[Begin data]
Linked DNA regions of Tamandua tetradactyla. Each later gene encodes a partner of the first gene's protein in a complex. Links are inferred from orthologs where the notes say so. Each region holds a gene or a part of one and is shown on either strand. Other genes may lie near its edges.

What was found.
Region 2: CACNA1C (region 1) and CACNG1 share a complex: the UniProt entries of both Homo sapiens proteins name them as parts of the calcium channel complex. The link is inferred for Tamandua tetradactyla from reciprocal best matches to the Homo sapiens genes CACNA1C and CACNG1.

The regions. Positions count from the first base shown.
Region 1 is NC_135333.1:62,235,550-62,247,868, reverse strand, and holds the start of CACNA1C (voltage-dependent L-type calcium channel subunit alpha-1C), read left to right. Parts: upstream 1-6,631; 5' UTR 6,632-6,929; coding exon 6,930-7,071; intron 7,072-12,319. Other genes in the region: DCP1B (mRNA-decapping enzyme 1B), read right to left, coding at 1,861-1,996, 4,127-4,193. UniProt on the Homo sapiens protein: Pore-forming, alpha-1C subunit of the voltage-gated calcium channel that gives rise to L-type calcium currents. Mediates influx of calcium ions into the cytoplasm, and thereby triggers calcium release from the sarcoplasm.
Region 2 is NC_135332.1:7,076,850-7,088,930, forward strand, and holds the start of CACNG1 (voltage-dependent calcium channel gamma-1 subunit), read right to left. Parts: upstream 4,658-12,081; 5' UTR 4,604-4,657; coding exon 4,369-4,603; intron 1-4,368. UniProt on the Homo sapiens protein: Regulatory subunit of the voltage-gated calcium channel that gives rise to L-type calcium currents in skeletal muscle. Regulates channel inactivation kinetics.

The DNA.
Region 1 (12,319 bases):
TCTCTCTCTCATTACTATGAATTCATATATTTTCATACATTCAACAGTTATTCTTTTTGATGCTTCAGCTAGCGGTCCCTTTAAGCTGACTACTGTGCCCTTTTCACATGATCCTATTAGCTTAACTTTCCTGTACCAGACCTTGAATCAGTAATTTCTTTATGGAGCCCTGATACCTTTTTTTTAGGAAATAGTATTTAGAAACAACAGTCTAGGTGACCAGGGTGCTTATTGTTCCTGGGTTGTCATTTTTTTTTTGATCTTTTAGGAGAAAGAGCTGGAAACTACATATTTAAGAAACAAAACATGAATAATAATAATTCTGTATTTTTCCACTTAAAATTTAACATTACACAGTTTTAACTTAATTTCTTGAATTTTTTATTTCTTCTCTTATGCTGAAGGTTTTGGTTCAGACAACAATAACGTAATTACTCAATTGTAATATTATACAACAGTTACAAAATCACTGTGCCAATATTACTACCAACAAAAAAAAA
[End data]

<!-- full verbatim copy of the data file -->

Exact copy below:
Linked DNA regions of Tamandua tetradactyla. Each later gene encodes a partner of the first gene's protein in a complex. Links are inferred from orthologs where the notes say so. Each region holds a gene or a part of one and is shown on either strand. Other genes may lie near its edges.

What was found.
Region 2: CACNA1C (region 1) and CACNG1 share a complex: the UniProt entries of both Homo sapiens proteins name them as parts of the calcium channel complex. The link is inferred for Tamandua tetradactyla from reciprocal best matches to the Homo sapiens genes CACNA1C and CACNG1.

The regions. Positions count from the first base shown.
Region 1 is NC_135333.1:62,235,550-62,247,868, reverse strand, and holds the start of CACNA1C (voltage-dependent L-type calcium channel subunit alpha-1C), read left to right. Parts: upstream 1-6,631; 5' UTR 6,632-6,929; coding exon 6,930-7,071; intron 7,072-12,319. Other genes in the region: DCP1B (mRNA-decapping enzyme 1B), read right to left, coding at 1,861-1,996, 4,127-4,193. UniProt on the Homo sapiens protein: Pore-forming, alpha-1C subunit of the voltage-gated calcium channel that gives rise to L-type calcium currents. Mediates influx of calcium ions into the cytoplasm, and thereby triggers calcium release from the sarcoplasm.
Region 2 is NC_135332.1:7,076,850-7,088,930, forward strand, and holds the start of CACNG1 (voltage-dependent calcium channel gamma-1 subunit), read right to left. Parts: upstream 4,658-12,081; 5' UTR 4,604-4,657; coding exon 4,369-4,603; intron 1-4,368. UniProt on the Homo sapiens protein: Regulatory subunit of the voltage-gated calcium channel that gives rise to L-type calcium currents in skeletal muscle. Regulates channel inactivation kinetics.

The DNA.
Region 1 (12,319 bases):
TCTCTCTCTCATTACTATGAATTCATATATTTTCATACATTCAACAGTTATTCTTTTTGATGCTTCAGCTAGCGGTCCCTTTAAGCTGACTACTGTGCCCTTTTCACATGATCCTATTAGCTTAACTTTCCTGTACCAGACCTTGAATCAGTAATTTCTTTATGGAGCCCTGATACCTTTTTTTTAGGAAATAGTATTTAGAAACAACAGTCTAGGTGACCAGGGTGCTTATTGTTCCTGGGTTGTCATTTTTTTTTTGATCTTTTAGGAGAAAGAGCTGGAAACTACATATTTAAGAAACAAAACATGAATAATAATAATTCTGTATTTTTCCACTTAAAATTTAACATTACACAGTTTTAACTTAATTTCTTGAATTTTTTATTTCTTCTCTTATGCTGAAGGTTTTGGTTCAGACAACAATAACGTAATTACTCAATTGTAATATTATACAACAGTTACAAAATCACTGTGCCAATATTACTACCAACAAAAAAAAA